On November 27, 1978, Harvey Milk and George Moscone were murdered in San Francisco’s City Hall. Milk was one of the first openly gay politicians in California, and his short political career was not only emblematic of the wider gay liberation movement at the time, but his death and legacy inspired a new generation of activism which was seen not only during the 1980s AIDS crisis, but has lingering impacts four decades later. In this episode, we are joined by Lisa L. Moore from the University of Texas’s English Department and incoming chair of the new LGBTQ Studies portfolio program, to discuss the legacy of Harvey Milk on the 40th anniversary of his assassination.

-1 s2018 NOV 27
Comments
Harvey Milk, Forty Years Later

Latest Episodes

Scientific, Geographic & Historiographic Inventions of Colombia

The historian Andre Gunder Frank has theorized that former colonies cannot develop economically until they have overcome the legacy of their colonial past. The ways that the United States has overcome the legacy of its colonial past with Great Britain is, in many ways, unique, especially by comparison to the former Spanish Americas. Today’s guest, Lina del Castillo, recently published a book titled Crafting Republic for the World: Scientific, Geographic, and Historiographic Inventions of Colombia, which offers a new understanding of how Gran Colombia–which split from Spain at the beginning of the 19th century, and then further subdivided into Panama, Colombia, Venezuela, and Ecuador–came to deal with its own past, and the role that science, geography, and history came to play alongside politics as the former colonies grew into nationhood.

23 MIN1 weeks ago
Comments
Scientific, Geographic & Historiographic Inventions of Colombia

The History of Sexual Orientation Conversion Therapy in the U.S.

Sexual orientation conversion therapy, the attempt to change one’s sexual orientation through psychological or therapeutic practice, has now been banned in 17 American states and the District of Columbia and Puerto Rico, three Canadian provinces, one state in Australia and several nations in Latin America, Europe, and Asia. Beyond the merits of sexual orientation conversion therapy as a medical practice, however, lies a social importance of what the practice represents for a segment of American society. Today’s guest, Chris Babits, is a postdoctoral fellow at the University of Texas at Austin, where he researches the history of the practice and why so many people still support it, even in the face of opposition from medical and psychological professionals.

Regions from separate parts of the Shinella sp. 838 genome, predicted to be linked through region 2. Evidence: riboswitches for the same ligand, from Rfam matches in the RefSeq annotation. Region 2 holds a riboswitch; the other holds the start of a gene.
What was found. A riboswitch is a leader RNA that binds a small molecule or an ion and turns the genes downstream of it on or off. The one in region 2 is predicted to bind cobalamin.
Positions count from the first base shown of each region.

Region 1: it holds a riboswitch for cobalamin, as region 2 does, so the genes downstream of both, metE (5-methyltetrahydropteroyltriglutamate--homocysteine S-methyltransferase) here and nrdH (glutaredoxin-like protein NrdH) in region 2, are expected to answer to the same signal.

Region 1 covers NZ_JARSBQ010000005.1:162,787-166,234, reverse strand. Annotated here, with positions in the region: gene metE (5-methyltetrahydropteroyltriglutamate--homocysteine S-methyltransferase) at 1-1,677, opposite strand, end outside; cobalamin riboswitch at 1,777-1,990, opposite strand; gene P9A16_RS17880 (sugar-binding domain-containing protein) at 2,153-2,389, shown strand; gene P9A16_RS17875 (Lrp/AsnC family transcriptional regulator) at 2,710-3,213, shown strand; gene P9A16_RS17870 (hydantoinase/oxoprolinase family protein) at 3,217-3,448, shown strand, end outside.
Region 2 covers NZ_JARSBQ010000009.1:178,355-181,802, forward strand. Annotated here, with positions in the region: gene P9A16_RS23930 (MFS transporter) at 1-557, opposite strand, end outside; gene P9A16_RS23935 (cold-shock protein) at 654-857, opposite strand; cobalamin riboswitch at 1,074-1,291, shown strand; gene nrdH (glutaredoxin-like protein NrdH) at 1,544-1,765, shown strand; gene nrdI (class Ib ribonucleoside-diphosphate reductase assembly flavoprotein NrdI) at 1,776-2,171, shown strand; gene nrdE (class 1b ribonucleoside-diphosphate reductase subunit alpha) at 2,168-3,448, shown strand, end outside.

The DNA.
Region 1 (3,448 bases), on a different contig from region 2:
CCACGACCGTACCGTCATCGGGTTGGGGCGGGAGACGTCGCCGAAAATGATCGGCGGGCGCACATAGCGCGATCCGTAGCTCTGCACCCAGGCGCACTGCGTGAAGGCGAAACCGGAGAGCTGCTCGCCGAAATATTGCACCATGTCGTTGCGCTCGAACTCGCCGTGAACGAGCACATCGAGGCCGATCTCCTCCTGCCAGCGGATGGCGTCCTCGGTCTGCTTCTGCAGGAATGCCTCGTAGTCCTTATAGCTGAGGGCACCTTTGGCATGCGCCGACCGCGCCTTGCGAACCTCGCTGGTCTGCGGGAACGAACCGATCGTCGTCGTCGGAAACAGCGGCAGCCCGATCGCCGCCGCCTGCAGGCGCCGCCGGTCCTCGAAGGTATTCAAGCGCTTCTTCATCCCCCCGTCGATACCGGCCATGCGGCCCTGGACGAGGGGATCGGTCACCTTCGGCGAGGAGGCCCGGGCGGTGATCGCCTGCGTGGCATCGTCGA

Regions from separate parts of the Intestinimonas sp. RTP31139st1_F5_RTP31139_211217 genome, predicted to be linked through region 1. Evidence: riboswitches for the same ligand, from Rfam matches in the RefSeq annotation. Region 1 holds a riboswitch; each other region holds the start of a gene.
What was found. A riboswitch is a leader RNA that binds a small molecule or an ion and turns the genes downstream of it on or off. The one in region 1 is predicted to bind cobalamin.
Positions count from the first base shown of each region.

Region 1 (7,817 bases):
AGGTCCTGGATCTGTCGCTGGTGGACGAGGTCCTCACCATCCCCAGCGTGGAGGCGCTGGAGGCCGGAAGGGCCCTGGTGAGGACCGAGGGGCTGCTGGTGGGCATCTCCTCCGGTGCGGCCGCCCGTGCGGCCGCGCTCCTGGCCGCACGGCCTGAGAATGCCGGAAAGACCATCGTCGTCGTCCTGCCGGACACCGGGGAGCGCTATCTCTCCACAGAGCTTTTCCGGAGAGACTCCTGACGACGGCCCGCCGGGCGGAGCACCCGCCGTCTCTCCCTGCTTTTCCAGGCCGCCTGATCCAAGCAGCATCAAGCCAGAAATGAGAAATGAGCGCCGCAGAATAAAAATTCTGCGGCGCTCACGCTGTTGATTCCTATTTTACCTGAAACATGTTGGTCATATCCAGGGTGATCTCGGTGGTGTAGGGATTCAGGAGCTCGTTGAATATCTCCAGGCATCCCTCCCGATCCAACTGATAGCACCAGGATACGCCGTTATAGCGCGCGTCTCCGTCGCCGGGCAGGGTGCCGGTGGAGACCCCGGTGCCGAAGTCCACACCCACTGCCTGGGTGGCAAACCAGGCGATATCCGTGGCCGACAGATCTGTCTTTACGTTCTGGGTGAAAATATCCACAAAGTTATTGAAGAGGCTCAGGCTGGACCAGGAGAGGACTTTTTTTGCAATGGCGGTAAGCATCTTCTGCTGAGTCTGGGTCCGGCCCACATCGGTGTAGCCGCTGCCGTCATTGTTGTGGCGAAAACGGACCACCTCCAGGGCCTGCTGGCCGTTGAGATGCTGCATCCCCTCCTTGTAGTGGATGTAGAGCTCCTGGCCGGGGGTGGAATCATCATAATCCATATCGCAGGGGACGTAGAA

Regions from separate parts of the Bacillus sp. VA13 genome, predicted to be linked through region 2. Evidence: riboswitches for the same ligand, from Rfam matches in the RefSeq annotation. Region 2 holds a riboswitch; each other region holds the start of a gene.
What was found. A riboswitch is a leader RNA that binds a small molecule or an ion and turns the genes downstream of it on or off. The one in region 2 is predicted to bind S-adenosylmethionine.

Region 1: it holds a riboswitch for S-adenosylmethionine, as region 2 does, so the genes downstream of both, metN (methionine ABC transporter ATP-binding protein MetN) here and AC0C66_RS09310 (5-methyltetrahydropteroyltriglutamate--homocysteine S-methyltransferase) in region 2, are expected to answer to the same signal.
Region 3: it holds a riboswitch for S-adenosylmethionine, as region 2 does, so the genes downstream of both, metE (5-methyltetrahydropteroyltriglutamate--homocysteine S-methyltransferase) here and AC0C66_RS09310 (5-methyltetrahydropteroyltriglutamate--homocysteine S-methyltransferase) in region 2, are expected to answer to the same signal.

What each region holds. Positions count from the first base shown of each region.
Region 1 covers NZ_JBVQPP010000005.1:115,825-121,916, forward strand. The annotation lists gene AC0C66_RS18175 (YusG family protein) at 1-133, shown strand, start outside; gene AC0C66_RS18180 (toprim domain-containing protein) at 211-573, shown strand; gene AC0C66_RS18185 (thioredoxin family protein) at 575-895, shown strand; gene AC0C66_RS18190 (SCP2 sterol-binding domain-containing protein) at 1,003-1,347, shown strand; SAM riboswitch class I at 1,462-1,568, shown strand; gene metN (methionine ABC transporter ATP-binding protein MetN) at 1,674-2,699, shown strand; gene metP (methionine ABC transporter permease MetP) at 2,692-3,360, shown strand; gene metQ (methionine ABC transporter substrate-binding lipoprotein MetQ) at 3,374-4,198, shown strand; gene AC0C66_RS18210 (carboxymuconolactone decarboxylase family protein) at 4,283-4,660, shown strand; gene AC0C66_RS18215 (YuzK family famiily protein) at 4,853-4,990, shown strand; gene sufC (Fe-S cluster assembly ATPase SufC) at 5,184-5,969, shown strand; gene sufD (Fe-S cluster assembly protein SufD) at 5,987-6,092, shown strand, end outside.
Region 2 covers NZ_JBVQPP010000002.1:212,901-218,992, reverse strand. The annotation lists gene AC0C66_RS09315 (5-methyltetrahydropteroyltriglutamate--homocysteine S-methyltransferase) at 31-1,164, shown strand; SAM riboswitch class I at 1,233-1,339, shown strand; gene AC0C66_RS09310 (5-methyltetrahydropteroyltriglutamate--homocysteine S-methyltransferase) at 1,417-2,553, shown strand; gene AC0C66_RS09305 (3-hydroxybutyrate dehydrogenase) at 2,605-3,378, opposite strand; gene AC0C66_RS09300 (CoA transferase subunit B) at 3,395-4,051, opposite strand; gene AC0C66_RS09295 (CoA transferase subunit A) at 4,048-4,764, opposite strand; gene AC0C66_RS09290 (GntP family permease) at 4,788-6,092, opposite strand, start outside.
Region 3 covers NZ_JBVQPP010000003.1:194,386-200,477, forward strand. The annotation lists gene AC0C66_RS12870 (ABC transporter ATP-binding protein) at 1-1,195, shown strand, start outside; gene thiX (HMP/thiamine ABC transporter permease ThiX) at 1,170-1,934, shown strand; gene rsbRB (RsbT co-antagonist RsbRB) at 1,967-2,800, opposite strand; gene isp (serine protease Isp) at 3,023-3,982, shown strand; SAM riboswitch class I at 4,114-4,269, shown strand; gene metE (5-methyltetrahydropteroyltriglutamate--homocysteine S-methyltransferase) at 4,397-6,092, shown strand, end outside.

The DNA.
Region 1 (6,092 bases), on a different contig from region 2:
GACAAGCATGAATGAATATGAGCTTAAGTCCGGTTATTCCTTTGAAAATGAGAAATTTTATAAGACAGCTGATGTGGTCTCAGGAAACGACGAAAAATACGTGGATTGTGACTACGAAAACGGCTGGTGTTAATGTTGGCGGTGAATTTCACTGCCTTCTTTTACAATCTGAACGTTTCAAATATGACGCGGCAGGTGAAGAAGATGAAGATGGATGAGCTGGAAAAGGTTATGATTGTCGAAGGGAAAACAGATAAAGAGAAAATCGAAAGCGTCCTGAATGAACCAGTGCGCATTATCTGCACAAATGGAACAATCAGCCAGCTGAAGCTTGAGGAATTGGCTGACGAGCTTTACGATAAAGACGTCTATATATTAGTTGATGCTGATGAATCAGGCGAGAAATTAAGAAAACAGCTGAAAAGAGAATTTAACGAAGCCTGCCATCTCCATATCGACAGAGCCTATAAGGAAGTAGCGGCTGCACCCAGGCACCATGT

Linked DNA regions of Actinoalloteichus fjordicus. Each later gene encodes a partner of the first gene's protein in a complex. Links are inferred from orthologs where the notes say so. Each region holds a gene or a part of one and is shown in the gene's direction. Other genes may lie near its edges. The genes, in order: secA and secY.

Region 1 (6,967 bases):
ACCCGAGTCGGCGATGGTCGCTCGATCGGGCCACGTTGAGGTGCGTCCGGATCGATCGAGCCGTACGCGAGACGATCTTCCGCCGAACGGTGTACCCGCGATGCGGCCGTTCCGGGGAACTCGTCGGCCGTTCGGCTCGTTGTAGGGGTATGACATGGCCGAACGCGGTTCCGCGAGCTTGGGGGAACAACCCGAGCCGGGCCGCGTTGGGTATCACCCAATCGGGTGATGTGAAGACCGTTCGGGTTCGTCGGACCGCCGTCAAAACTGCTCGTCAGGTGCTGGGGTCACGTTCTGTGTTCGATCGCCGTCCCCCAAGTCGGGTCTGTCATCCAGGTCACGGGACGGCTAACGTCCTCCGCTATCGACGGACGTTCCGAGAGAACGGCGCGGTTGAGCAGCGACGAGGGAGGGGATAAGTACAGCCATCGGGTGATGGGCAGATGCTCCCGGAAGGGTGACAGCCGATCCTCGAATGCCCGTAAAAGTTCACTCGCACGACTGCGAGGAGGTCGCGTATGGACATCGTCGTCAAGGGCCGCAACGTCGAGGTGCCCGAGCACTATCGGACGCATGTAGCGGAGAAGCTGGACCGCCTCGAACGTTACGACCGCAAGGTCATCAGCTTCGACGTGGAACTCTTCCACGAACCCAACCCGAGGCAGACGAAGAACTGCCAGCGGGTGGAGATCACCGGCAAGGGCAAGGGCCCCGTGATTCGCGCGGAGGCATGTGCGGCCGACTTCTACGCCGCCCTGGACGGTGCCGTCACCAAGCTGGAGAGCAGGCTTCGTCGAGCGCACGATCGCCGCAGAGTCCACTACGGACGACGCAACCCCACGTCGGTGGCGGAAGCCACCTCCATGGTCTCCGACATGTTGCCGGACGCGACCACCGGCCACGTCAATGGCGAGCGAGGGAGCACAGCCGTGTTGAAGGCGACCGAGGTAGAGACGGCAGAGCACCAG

23 MIN3 weeks ago
Comments
The History of Sexual Orientation Conversion Therapy in the U.S.

The Case for Women's History

In the spring of 2019, a widely circulated column assailed the field of history for being too “esoteric,” in particular calling out subfields like women’s and gender studies. The executive director of the American Historical Association, Jim Grossman, wrote a response suggesting that the critic should have talked to actual historians about why fields that may seem esoteric are actually very valuable. Today’s guests are the editors of the Oxford Handbook of American Women’s and Gender History. Ellen Hartigan O’Connor and Lisa Matterson, both professors of history at the University of California, Davis, join us to discuss the field of women’s studies, which as they’ve argued in the introduction to the book, is not an esoteric topic at all, but actually quite critical to our understanding of American history.

24 MINSEP 4
Comments
The Case for Women's History

The Caribbean Roots of Biodiversity Science

Biodiversity has been a key concept in international conservation since the 1980s, yet historians have paid little attention to its origins. Uncovering its roots in tropical fieldwork and the southward expansion of U.S. empire at the turn of the twentieth century, Megan Raby details how ecologists took advantage of growing U.S. landholdings in the circum-Caribbean by establishing permanent field stations for long-term, basic tropical research. From these outposts of U.S. science, a growing community of American “tropical biologists” developed both the key scientific concepts and the values embedded in the modern discourse of biodiversity.

-1 sFEB 23
Comments
The Caribbean Roots of Biodiversity Science

Albert Einstein - Separating Man from Myth